As someone on both sides of the equation, my take is that there’s an implicit agreement between you, the blogger, and me, the first time reader:
You provide content and maybe I read it. That’s it.
- I may never have heard of you.
- I found you through a Google search.
- I didn’t see your homepage.
- I’m not even sure yet that I want to read the blog post I landed on.
You have a long way to go before I care.
IF I like what you wrote and IF I ever end up back on your site, I might care to read more from you.
If I don’t know you and you give me a pop up, that’s a bad first impression. The pop-up interrupts my browsing and reading experience (my “flow”). It’s unasked for and unwelcome. It’s too aggressive to assume every new visitor will care enough to sign up.
Anyone who’s signed up to five or more email lists knows that …
Most emails sent by the average person with an email list suck, so I have very low expectations for your emails.
HEY BLOGGER! If you want my email, you have to give me something more than notifications of your new blog posts. I know you look at your blog all the time, but I don’t.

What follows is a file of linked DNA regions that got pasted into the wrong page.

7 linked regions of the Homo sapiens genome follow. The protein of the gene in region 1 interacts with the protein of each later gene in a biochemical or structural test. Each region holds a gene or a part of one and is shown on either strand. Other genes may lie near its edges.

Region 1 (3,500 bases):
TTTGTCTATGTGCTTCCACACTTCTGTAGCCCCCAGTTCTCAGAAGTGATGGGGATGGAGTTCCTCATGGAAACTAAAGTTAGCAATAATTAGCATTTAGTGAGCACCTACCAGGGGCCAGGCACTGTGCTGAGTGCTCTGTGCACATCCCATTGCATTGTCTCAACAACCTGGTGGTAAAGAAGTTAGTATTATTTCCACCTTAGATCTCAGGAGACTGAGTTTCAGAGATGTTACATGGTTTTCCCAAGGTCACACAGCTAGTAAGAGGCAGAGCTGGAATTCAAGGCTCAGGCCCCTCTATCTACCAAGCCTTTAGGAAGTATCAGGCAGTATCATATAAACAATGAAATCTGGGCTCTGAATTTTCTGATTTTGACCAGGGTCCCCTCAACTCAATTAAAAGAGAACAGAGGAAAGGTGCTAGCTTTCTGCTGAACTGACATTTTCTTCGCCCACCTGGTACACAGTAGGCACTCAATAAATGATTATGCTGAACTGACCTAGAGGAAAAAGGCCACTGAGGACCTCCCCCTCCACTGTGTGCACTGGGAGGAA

I don’t care. And unless you’re one of the top five bloggers in my space, I don’t care.
I have friends that blog and I don’t even have time to read all their posts. It’s rarely the most important thing in my life or the most relevant thing I need right now.
An Alternative to Pop-Ups
- GIVE: Create something special to incentivize me to sign up. Got a white paper? A special video teaching me something? Give me something virtually free to you that’s valuable to the reader. This is also a great B2B social media strategy.
- ASK: Put it above the fold. Even put it at the end of the blog post- I’d rather see it on the page several times than be interrupted by the pop-up.
- RESPECT: Treat me like an adult – if I want it I may give you the email.
- KEEP GIVING: Once you have my email, keep giving. Your latest blog posts might not be enough. Anybody, including me, can publish a blog post. Can you make a video? Can you do something different, interesting, or more useful than average? Please? If not, I’m busy, and I’ll unsubscribe or even worse I’ll start ignoring you Why is your email open rate below 25%? Because you don’t deliver value and you aren’t unique.
Photo Credits (Flickr Creative Commons Attribution License):